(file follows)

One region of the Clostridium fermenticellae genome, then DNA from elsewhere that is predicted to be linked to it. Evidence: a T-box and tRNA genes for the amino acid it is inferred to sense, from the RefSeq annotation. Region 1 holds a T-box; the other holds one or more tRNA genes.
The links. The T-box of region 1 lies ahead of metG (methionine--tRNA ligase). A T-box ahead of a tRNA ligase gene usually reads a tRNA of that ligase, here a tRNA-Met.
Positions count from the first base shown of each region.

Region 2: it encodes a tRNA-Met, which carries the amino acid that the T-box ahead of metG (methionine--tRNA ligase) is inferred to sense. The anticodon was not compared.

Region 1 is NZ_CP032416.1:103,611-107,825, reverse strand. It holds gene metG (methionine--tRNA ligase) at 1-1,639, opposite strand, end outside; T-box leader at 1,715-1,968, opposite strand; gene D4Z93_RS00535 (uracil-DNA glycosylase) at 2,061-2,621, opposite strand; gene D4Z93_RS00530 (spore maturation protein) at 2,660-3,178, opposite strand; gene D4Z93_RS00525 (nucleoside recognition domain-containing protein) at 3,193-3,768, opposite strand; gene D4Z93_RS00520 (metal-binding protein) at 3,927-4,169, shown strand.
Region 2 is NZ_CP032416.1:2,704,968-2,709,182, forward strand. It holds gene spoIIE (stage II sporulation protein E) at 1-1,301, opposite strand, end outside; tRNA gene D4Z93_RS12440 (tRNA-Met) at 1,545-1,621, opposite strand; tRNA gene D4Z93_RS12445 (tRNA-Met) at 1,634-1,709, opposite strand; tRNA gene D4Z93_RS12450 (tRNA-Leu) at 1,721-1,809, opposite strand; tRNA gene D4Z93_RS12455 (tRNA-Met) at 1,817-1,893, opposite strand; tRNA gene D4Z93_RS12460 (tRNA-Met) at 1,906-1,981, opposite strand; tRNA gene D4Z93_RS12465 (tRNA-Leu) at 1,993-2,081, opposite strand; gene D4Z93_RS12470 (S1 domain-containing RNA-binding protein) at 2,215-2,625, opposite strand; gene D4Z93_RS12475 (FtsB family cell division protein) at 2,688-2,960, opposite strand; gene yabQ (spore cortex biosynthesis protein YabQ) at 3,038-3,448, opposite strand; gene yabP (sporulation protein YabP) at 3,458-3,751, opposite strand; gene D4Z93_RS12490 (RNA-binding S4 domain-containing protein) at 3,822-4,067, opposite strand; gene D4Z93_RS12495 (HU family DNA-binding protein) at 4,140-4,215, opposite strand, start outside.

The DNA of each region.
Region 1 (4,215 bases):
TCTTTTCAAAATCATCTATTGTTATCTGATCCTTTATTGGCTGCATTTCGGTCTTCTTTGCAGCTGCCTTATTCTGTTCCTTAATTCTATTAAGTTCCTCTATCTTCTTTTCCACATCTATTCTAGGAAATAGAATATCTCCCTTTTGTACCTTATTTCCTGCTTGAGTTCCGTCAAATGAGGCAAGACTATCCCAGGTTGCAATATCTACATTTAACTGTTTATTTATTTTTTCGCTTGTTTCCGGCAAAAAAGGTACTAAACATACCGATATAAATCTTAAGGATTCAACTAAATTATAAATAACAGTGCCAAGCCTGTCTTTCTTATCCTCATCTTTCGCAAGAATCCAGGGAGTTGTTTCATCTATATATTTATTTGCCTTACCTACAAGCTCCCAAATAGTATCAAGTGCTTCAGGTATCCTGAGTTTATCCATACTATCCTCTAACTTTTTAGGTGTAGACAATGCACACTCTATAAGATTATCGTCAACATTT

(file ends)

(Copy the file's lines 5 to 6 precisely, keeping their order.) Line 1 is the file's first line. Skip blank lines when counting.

Region 1 is NZ_CP032416.1:103,611-107,825, reverse strand. It holds gene metG (methionine--tRNA ligase) at 1-1,639, opposite strand, end outside; T-box leader at 1,715-1,968, opposite strand; gene D4Z93_RS00535 (uracil-DNA glycosylase) at 2,061-2,621, opposite strand; gene D4Z93_RS00530 (spore maturation protein) at 2,660-3,178, opposite strand; gene D4Z93_RS00525 (nucleoside recognition domain-containing protein) at 3,193-3,768, opposite strand; gene D4Z93_RS00520 (metal-binding protein) at 3,927-4,169, shown strand.
Region 2 is NZ_CP032416.1:2,704,968-2,709,182, forward strand. It holds gene spoIIE (stage II sporulation protein E) at 1-1,301, opposite strand, end outside; tRNA gene D4Z93_RS12440 (tRNA-Met) at 1,545-1,621, opposite strand; tRNA gene D4Z93_RS12445 (tRNA-Met) at 1,634-1,709, opposite strand; tRNA gene D4Z93_RS12450 (tRNA-Leu) at 1,721-1,809, opposite strand; tRNA gene D4Z93_RS12455 (tRNA-Met) at 1,817-1,893, opposite strand; tRNA gene D4Z93_RS12460 (tRNA-Met) at 1,906-1,981, opposite strand; tRNA gene D4Z93_RS12465 (tRNA-Leu) at 1,993-2,081, opposite strand; gene D4Z93_RS12470 (S1 domain-containing RNA-binding protein) at 2,215-2,625, opposite strand; gene D4Z93_RS12475 (FtsB family cell division protein) at 2,688-2,960, opposite strand; gene yabQ (spore cortex biosynthesis protein YabQ) at 3,038-3,448, opposite strand; gene yabP (sporulation protein YabP) at 3,458-3,751, opposite strand; gene D4Z93_RS12490 (RNA-binding S4 domain-containing protein) at 3,822-4,067, opposite strand; gene D4Z93_RS12495 (HU family DNA-binding protein) at 4,140-4,215, opposite strand, start outside.